This week I read this great Campus Technology article about a couple of techniques Dr. Julie Schell is using to make the most of her flipped classroom. I wanted to share one of these techniques with readers here … Peer Instruction. According to Schell, Peer Instruction was developed in the 1990s by Professor Eric Mazur at Harvard University.
In this brief 2 minute video, Schell explains Peer Instruction:
The 7 Step Process for Peer Instruction
In the video, Schell outlines these 7 steps for implementating Peer Instruction in your classrooms:
- The instructor gives a “mini lecture,” a brief introduction to a topic;
- Students are asked a question related to the topic that expands their thinking;
- Each student chooses an answer individually and moves into peer discussion to try to convince a fellow student of the rightness of his or her response;
- The student responds to the same question again;
- The correct answer is shared by the faculty member;
- Students are invited to share why they chose the answer they did — right or wrong; and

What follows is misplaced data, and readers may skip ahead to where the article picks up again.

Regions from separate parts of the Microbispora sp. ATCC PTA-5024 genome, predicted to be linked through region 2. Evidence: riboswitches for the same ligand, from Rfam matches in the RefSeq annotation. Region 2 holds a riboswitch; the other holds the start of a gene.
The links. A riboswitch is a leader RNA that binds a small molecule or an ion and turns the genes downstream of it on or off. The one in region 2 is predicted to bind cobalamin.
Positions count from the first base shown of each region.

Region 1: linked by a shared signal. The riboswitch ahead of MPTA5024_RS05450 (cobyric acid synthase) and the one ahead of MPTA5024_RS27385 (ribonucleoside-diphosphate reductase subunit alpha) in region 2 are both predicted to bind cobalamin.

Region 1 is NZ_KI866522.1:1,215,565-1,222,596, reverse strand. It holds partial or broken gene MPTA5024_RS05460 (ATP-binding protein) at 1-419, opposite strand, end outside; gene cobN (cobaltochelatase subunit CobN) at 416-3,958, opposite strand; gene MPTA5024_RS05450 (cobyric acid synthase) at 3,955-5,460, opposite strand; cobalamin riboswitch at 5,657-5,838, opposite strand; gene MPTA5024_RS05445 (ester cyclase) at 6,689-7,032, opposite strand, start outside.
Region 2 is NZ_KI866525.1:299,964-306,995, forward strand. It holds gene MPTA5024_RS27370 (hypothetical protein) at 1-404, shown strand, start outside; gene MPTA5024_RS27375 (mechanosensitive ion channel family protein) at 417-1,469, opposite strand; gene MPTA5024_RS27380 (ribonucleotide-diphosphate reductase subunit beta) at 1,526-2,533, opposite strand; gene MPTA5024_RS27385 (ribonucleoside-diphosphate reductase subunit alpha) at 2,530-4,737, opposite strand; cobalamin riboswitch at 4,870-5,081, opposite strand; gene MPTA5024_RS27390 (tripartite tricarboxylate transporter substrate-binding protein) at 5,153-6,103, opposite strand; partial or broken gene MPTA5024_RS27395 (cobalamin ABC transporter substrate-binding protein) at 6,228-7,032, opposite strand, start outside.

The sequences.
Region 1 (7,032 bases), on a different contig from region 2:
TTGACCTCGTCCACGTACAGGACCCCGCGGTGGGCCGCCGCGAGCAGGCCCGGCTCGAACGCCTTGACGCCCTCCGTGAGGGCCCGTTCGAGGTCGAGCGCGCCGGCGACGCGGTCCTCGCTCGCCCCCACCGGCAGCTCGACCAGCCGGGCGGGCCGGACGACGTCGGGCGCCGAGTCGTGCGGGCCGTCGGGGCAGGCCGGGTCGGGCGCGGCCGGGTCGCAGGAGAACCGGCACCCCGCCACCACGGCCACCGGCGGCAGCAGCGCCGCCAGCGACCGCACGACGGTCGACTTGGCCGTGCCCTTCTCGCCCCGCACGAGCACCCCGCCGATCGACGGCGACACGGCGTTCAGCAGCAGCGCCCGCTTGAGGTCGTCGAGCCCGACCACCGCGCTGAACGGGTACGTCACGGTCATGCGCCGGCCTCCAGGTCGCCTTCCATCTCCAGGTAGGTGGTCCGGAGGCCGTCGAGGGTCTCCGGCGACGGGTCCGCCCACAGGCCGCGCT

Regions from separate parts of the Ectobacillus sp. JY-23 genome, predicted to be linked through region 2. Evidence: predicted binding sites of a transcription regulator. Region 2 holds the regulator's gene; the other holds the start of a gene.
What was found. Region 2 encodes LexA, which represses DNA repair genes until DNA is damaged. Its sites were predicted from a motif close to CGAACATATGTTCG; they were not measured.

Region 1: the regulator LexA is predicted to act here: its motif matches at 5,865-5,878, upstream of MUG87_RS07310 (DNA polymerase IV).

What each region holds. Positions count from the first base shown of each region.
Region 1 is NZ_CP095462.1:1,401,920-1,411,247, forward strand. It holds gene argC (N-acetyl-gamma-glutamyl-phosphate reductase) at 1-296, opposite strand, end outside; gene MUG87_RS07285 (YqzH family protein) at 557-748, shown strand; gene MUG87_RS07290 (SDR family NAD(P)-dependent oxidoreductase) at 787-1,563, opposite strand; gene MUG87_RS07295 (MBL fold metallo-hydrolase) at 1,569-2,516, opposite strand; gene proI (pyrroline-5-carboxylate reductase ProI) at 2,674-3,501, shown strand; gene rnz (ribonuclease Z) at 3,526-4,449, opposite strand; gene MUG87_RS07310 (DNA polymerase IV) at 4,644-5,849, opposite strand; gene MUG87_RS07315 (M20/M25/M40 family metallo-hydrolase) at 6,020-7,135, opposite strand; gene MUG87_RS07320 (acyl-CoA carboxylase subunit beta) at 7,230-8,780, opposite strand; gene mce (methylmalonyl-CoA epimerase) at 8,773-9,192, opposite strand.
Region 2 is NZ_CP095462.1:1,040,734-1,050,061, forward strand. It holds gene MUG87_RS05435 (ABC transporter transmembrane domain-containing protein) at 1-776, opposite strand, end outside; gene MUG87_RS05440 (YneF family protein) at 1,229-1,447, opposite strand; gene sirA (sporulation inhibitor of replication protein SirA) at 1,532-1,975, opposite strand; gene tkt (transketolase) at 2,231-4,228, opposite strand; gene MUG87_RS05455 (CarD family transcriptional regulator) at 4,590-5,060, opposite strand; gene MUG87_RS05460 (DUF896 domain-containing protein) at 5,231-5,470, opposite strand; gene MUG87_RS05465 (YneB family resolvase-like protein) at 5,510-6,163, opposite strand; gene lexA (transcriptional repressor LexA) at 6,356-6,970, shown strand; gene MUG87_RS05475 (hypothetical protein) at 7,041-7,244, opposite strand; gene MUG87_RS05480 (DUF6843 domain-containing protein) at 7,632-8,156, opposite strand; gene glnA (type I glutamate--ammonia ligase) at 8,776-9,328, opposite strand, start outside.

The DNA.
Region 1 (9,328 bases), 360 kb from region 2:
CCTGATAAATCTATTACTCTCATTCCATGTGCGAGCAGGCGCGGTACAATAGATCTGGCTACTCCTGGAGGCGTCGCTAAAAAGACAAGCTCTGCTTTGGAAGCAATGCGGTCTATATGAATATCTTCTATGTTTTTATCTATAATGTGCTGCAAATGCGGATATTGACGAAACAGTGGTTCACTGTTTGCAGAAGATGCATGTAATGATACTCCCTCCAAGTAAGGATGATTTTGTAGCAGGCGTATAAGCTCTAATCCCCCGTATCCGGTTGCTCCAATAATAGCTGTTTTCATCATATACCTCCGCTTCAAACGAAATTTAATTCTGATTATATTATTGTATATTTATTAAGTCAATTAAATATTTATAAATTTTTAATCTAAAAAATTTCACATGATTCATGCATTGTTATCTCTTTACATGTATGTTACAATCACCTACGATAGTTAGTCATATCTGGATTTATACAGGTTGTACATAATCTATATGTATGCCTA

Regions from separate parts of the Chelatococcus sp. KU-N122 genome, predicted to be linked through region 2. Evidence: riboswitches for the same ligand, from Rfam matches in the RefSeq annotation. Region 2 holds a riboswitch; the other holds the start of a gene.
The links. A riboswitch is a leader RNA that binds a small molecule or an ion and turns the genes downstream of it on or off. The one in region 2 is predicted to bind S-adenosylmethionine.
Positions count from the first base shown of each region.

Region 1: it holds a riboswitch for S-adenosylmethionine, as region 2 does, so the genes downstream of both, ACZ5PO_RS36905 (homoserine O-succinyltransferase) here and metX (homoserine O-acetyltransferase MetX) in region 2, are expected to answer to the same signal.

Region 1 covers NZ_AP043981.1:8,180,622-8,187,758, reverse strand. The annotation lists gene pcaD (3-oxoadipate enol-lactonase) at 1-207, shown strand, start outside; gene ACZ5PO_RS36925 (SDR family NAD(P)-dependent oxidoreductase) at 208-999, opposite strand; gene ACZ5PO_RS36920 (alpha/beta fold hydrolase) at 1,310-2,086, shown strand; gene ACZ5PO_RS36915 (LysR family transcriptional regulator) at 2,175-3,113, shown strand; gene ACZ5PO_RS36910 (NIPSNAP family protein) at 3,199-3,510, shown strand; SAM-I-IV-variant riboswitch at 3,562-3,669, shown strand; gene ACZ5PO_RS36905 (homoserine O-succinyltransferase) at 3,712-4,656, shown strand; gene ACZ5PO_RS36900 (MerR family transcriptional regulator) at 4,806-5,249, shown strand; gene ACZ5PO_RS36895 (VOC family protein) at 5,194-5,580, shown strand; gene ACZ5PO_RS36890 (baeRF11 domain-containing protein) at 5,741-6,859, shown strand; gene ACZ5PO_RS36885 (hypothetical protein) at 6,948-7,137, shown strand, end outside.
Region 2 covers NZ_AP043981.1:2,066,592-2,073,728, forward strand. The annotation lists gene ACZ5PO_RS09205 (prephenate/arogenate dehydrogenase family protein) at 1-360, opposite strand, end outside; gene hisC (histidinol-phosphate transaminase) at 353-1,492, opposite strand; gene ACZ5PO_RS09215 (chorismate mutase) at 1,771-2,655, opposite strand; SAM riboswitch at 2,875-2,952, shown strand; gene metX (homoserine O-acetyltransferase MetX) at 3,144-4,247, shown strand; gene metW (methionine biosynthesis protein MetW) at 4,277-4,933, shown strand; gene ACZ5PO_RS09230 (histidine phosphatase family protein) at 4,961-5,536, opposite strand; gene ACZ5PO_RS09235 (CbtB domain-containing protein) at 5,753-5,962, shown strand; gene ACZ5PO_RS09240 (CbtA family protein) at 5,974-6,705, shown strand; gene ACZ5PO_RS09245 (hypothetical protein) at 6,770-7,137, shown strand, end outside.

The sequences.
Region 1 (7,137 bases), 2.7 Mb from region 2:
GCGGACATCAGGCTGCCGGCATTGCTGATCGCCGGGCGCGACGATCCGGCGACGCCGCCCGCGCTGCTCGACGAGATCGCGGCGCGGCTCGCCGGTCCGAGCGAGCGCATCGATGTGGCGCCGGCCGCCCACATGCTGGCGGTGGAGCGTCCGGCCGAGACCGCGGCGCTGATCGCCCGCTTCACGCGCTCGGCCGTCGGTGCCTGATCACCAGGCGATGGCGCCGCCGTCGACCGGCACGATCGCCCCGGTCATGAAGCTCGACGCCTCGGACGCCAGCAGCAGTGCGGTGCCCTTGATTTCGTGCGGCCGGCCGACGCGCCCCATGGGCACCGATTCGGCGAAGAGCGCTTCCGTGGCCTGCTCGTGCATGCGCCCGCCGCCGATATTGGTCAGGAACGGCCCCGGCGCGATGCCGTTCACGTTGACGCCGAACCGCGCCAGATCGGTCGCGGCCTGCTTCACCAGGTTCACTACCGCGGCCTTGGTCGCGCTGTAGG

- A longer explanation is provided.
Peer instruction can be an excellent tool for flipped teach and learning. Step 1 is the outside of class content that gets consumed, then Steps 2 through 7 take place in the following class session. You could also have students do Step 2 outside of the class, right after consuming the flipped content. Just be sure capture their responses in a way that is not shared with others.
More Peer Instruction Resources
Schell runs a great web site focused on Peer Instruction: blog.peerinstruction.net. Here’s a few excellent articles to help you learn more and dig deeper into PI:
- Quick Start Guide to Flipping your Classroom with Peer Instruction
- What is exactly is a ConcepTest?
- Choreography of a flipped classroom (includes a nice “Peer Instruction” workflow graphic)
I’m looking forward to using peer instruction in my Emerging Information Technologies course this fall at The College of Westchester!